WASHINGTON – An influential federal advisory group overwhelmingly rejected a plan on Friday to offer Pfizer booster shots against COVID-19 to most Americans, dealing a blow to the Biden administration’s efforts to strengthen protection people in the midst of the highly contagious delta variant.

The vote of the external expert panel convened by the Food and Drug Administration was 16 to 12, with members expressing frustration that Pfizer provided little data on the safety of additional doses. Many have also expressed doubts about the value of mass boosters, rather than those targeted at specific groups.

In an extraordinary move, FDA officials and the panel indicated they were likely to hold a second vote on Friday afternoon on recommending booster shots for older Americans and other high-risk groups. .

This would help save some of the campaign from the Biden administration, but would still be a big step backwards from the radical plan proposed by the White House a month ago to offer booster shots of the Pfizer and Moderna vaccines to almost all Americans eight months after their second dose.

France recalls its ambassadors to the United States and Australia for a sub-agreement

PARIS – France said on Friday evening it was immediately recalling its ambassadors to the United States and Australia after Australia abandoned a large purchase of French conventional submarines in favor of nuclear submarines built with American technology .

Foreign Minister Jean-Yves Le Drian said in a written statement that the French decision, at the request of President Emmanuel Macron, “is justified by the exceptional gravity of the announcements” made by Australia and the United States.

Weather slows wildfires near California giant redwoods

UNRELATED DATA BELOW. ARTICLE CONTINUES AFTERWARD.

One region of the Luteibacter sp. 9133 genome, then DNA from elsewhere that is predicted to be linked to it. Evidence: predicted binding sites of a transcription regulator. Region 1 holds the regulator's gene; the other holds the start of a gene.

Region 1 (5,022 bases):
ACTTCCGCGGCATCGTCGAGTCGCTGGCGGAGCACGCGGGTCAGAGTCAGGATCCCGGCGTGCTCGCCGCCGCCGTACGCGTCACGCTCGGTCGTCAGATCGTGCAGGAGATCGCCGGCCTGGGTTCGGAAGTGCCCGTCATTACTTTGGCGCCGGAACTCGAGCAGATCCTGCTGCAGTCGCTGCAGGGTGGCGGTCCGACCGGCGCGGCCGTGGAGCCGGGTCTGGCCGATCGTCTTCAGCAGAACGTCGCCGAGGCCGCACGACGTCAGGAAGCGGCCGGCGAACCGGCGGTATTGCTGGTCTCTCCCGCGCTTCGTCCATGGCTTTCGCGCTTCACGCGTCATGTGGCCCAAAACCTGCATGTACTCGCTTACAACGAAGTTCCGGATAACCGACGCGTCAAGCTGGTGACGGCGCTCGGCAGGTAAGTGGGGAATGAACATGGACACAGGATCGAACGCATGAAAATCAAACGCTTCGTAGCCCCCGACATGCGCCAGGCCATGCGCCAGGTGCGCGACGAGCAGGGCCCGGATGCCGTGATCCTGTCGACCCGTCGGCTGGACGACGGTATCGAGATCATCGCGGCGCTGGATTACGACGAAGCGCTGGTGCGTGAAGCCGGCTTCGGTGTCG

THREE RIVERS, Calif .– Cooler weather on Friday helped teams try to keep California wildfires away from a grove of gigantic ancient redwoods, including the world’s tallest tree, nestled in a national park.

Unlike the raging wildfires that burned large swathes of the drought-stricken western United States this summer, the fires in Sequoia National Park were not explosive. The flames were about a mile from the famous Giant Forest, a grove of some 2,000 massive redwoods on a high plateau in the Sierra Nevada.

“Growth has been slow,” said Katy Hooper, fire information officer.

Lower temperatures and a blanket of smoke covering the area smothered the flames.

Firefighters placed fire-resistant aluminum wrap around the base of the General Sherman tree, the world’s largest by volume at 52,508 cubic feet (1,487 cubic meters), along with other trees and buildings.

He said Wednesday’s announcement of Australia’s submarine deal with the United States was “unacceptable behavior between allies and partners.”

Earlier Friday, a senior French diplomat spoke of a “crisis” in relations with the United States

The diplomat, who spoke anonymously in accordance with usual government practice, said that for Paris “this is a strategic issue concerning the very nature of relations between Europe and the United States in the subject of the Indo-Pacific strategy ”.

Pentagon backs off, calls deadly Kabul strike a mistake

WASHINGTON – The Pentagon withdrew from its defense of a drone strike that killed several civilians in Afghanistan last month, announcing Friday that a review found only civilians were killed in the attack, not a extremist of the Islamic State as it was initially believed.

“The strike was a tragic mistake,” Marine General Frank McKenzie, head of the US Central Command, told a Pentagon press conference.

McKenzie apologized for the mistake and said the United States was considering paying reparations to the families of the victims. He said the decision to hit a white Toyota Corolla sedan, after following it for hours, was made in a “sincere belief” – based on a standard of “reasonable certainty” – that it posed an imminent threat. for the American forces securing the Kabul airport. The car reportedly carried explosives in its trunk, he said.

For days after the August 29 strike, Pentagon officials claimed it was carried out correctly, despite the deaths of 10 civilians, including seven children. News organizations then cast doubts on this version of events, noting that the driver of the targeted vehicle was a long-time employee of a US aid organization and citing the lack of evidence to support the Pentagon’s claim that the vehicle contained explosives.

The airstrike was the latest in a US war that ended as it began in 2001 – with the Taliban ruling in Kabul.